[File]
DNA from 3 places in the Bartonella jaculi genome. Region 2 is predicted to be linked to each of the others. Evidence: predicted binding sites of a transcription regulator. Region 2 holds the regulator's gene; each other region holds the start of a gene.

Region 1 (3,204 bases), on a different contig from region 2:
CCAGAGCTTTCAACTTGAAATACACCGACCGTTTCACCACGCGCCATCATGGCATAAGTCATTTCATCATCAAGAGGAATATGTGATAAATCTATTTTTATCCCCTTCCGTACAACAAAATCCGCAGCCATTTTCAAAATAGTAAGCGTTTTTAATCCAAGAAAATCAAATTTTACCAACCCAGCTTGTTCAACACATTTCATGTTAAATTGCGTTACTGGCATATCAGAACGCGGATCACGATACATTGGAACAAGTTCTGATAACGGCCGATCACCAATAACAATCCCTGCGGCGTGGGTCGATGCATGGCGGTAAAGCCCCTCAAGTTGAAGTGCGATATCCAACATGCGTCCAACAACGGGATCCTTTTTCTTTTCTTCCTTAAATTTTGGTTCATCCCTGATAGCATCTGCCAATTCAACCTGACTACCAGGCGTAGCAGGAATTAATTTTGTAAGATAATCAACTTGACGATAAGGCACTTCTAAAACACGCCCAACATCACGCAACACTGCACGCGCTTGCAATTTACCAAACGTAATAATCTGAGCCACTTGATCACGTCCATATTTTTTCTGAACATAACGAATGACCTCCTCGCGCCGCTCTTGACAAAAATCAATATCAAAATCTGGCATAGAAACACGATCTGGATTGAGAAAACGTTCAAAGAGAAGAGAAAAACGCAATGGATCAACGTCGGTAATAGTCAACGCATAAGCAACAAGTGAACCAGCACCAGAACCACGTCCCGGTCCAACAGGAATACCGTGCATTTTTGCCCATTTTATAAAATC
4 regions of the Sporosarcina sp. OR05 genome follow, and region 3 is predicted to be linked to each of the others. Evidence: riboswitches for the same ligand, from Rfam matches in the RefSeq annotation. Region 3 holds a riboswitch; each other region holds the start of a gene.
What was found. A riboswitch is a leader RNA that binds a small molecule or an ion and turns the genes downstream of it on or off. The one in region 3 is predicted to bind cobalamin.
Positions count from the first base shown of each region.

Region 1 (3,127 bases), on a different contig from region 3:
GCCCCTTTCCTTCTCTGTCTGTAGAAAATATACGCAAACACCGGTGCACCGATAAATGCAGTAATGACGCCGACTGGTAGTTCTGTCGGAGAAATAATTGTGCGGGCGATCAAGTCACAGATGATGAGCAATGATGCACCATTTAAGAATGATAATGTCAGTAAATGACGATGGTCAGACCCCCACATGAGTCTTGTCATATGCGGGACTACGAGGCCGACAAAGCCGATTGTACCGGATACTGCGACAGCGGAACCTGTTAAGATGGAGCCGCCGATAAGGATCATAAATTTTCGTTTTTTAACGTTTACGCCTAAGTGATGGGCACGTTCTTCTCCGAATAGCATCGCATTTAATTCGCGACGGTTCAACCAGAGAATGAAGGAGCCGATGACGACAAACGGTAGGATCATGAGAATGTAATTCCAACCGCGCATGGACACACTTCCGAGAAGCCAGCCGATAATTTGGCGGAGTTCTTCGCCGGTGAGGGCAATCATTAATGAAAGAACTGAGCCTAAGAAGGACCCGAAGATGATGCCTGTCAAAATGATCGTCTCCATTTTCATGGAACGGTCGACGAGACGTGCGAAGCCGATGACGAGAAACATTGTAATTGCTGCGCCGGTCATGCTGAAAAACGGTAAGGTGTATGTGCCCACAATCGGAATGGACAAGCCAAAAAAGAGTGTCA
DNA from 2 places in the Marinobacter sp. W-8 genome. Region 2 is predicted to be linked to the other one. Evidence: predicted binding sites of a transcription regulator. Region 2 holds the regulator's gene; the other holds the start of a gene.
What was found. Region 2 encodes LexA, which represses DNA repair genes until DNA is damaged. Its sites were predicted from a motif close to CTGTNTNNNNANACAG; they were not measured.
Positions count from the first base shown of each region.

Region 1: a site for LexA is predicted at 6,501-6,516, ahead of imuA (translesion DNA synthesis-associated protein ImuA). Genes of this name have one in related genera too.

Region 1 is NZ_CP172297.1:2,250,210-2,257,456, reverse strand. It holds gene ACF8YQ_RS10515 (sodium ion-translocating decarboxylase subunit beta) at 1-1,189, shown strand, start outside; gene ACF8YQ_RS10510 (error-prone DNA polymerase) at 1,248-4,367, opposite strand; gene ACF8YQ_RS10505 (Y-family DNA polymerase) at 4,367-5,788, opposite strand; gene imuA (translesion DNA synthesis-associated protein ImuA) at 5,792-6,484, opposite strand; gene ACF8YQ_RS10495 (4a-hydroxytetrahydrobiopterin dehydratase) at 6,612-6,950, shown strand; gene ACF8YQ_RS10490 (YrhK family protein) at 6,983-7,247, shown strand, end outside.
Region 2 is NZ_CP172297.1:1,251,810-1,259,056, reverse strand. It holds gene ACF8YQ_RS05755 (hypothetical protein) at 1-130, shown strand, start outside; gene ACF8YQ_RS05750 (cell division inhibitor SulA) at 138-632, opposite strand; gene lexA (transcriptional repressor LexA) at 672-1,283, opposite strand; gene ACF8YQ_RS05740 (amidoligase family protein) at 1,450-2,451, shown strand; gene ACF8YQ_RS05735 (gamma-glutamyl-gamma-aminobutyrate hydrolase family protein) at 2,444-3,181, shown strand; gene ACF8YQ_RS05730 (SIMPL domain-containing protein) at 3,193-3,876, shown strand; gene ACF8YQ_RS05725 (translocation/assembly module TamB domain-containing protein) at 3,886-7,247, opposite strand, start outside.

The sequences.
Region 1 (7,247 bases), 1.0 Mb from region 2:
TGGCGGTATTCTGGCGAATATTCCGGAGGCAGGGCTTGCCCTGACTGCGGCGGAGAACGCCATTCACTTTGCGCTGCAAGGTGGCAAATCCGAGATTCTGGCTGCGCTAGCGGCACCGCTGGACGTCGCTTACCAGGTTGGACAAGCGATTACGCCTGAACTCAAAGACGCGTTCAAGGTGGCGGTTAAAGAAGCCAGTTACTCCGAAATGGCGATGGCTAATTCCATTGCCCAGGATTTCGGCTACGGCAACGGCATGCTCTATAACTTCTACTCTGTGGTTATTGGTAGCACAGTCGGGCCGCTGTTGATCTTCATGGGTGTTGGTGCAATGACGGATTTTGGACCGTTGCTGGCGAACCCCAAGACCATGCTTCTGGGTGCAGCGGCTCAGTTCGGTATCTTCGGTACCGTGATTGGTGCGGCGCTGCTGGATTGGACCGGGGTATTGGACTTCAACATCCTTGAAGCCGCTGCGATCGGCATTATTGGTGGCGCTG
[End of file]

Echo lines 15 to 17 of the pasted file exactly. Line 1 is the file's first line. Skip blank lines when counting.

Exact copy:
The sequences.
Region 1 (7,247 bases), 1.0 Mb from region 2:
TGGCGGTATTCTGGCGAATATTCCGGAGGCAGGGCTTGCCCTGACTGCGGCGGAGAACGCCATTCACTTTGCGCTGCAAGGTGGCAAATCCGAGATTCTGGCTGCGCTAGCGGCACCGCTGGACGTCGCTTACCAGGTTGGACAAGCGATTACGCCTGAACTCAAAGACGCGTTCAAGGTGGCGGTTAAAGAAGCCAGTTACTCCGAAATGGCGATGGCTAATTCCATTGCCCAGGATTTCGGCTACGGCAACGGCATGCTCTATAACTTCTACTCTGTGGTTATTGGTAGCACAGTCGGGCCGCTGTTGATCTTCATGGGTGTTGGTGCAATGACGGATTTTGGACCGTTGCTGGCGAACCCCAAGACCATGCTTCTGGGTGCAGCGGCTCAGTTCGGTATCTTCGGTACCGTGATTGGTGCGGCGCTGCTGGATTGGACCGGGGTATTGGACTTCAACATCCTTGAAGCCGCTGCGATCGGCATTATTGGTGGCGCTG